Footy figures are in the arms over the introduction of the deliberate out-of-bound rule that came into the spotlight during the thrilling preliminary victory of Richmond against Port Adelaide on Friday night.
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After Port dipped four points last season, power star Hamish Hartlett was stopped for deliberately knocking the ball out of play and Kane Lambert used the resulting free kick to get his shot around the body and Richmond’s lead expand to 10.
Under pressure in the Tigers’ front pocket, Hartlett scooped the ball over the boundary line and the referee had no choice but to pay a free one.
“Was it on purpose? Bet it was like that? Great call from the umpire, ”said Brian Taylor on the Channel 7 comment.
“He (Hartlett) had no other intention and I think that’s a pretty obvious choice.”
However, the interpretation of the deliberate out-of-bound rule at Adelaide Oval left many puzzles as to why the referees suddenly went rough in the penultimate game of the season.
The officials punished the players six times for the violation last night, compared to 155 offenses in the last 159 games this season.
Former Crows coach Graham Cornes – father of Port legends Kane and Chad – was one of many in the game to express their frustration.
“On a night when goals are gold, how can we tolerate ridiculous deliberations of boundary considerations?” He wrote on Twitter.
“Who gave the referees this mandate? Both teams were brave, but this modern game needs a serious overview. ”
Former chief referee Peter Schwab also struck. “I have no idea about the referee. Pay womenswear. Difficult game and we understand that, ”he tweeted.
Richmond premier player Xavier Ellis suggested the players were not shown enough indulgence, tweeted, “Last person to touch – free kick. I personally hate it !!! ”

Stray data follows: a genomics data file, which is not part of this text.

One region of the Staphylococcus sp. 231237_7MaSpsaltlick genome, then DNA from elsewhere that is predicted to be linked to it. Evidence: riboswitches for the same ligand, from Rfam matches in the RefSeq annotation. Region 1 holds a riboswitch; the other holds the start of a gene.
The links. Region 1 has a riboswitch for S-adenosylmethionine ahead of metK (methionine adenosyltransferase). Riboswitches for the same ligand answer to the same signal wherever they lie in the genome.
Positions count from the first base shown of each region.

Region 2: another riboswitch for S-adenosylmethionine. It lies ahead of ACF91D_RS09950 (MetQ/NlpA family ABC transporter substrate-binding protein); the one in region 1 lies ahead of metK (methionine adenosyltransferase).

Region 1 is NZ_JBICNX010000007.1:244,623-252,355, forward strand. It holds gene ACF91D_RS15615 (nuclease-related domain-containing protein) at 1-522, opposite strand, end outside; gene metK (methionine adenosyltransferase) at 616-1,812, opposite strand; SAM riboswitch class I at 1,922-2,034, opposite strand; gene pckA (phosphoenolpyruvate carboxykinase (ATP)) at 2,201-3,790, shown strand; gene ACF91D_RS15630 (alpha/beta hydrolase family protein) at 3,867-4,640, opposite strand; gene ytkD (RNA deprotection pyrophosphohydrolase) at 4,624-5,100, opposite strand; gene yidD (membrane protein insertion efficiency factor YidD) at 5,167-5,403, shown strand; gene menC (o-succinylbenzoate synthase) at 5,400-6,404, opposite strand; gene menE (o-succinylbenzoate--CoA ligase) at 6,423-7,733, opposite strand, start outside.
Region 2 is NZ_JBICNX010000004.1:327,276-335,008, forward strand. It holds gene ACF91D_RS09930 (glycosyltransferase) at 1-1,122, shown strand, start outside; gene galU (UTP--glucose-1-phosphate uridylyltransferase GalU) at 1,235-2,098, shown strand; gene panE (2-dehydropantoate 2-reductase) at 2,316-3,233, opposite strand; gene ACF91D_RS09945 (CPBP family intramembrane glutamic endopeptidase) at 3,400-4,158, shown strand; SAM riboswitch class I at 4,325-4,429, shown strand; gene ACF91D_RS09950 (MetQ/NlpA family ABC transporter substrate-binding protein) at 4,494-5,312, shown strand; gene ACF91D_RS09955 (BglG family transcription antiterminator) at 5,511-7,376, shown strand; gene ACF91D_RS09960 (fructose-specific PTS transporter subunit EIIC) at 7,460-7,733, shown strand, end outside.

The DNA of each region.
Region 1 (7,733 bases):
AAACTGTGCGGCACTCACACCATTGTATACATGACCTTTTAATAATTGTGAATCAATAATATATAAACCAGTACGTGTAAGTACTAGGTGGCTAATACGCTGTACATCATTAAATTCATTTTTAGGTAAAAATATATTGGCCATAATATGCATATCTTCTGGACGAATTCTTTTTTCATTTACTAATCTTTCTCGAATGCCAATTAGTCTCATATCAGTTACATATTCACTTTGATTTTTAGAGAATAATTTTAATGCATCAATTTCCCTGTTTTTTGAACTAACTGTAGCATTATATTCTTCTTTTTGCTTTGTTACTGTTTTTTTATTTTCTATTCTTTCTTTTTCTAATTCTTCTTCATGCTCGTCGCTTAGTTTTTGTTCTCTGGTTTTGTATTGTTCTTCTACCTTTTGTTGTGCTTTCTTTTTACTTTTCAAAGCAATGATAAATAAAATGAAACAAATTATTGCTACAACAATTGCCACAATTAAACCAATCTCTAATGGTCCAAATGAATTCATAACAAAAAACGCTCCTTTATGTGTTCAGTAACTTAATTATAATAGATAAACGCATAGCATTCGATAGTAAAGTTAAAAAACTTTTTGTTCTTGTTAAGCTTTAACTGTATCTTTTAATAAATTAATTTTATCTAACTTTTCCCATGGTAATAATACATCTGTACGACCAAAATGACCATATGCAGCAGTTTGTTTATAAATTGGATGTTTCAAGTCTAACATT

Former Gold Coast Suns player Pearce Hanley added in a since-deleted tweet: “Was that the worst umpire call of the year on purpose or is it just me?”
Footy reporter Sam McClure said the problem with this aspect of office had been brewing for too long and would always boil over at some point.
“We have been ignoring the farce for years that is getting out of control on purpose,” he wrote on Twitter. “And here we are.”
Channel 7 journalist Andrew McCormack said, “You purposely lost the plot out of bounds. Dead set. ”
Australian comedian Dave Hughes said port star Tom Rockliff could have played a piece for the Sherrin to keep it from going out, so Hartlett shouldn’t have been punished.
“Thoughtfully, it was just a bad decision. Rockliff was right there. He chose not to go to ball so it went out of bounds. It is allowed. And yes, it could have cost Port the game, ”said Hughes.
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The seven AFL reporter Tom Browne defended the referees and warned of overreaction after a game, but was nevertheless surprised by the procedure.
“I was surprised by the intentional interpretation last night and don’t know why it was stricter at night (almost the rule of the week), but I felt it was consistent all night,” tweeted Browne.
“It’s a good rule. So I don’t think it’s fair to use an outlier game to argue that the rule is a disaster or something like that. Many aspects of the AFL as a referee are in part or largely subjective. This is one of them.
“I think the referees did a pretty good job and didn’t have a massive impact on the result.”
Buses weigh in
The coaches were unwilling to play the blame game and sympathized with the referees for doing a difficult job in a high pressure situation.
“It’s tough. The game is really hard to judge, ”said Richmond mentor Damien Hardwick.
“I think the consistency level, when we’re happy with it again, as long as it’s consistent, we’ll play with the rules that are there.
“There is probably a pair in the conditions that were a bit difficult, but it’s a high pressure game. The referees are also under great pressure. I thought they did a pretty good job that night. ”
Harbor coach Ken Hinkley refused to associate his team’s problems with the Hartlett call or rule interpretation throughout the game.
“It does not matter. Referees paid it as deliberately out of bounds, I’m not going to judge the referees. It’s a high pressure game for them too, ”said Hinkley.
“It hurts, but we lost the game and it wasn’t a game or part of the game. I never sit there focusing too much on a decision.
“Everyone’s going to do it because it was last quarter and they score a goal from it and it’s a six point lead. But not for me, it’s a tough game to be a referee. ”
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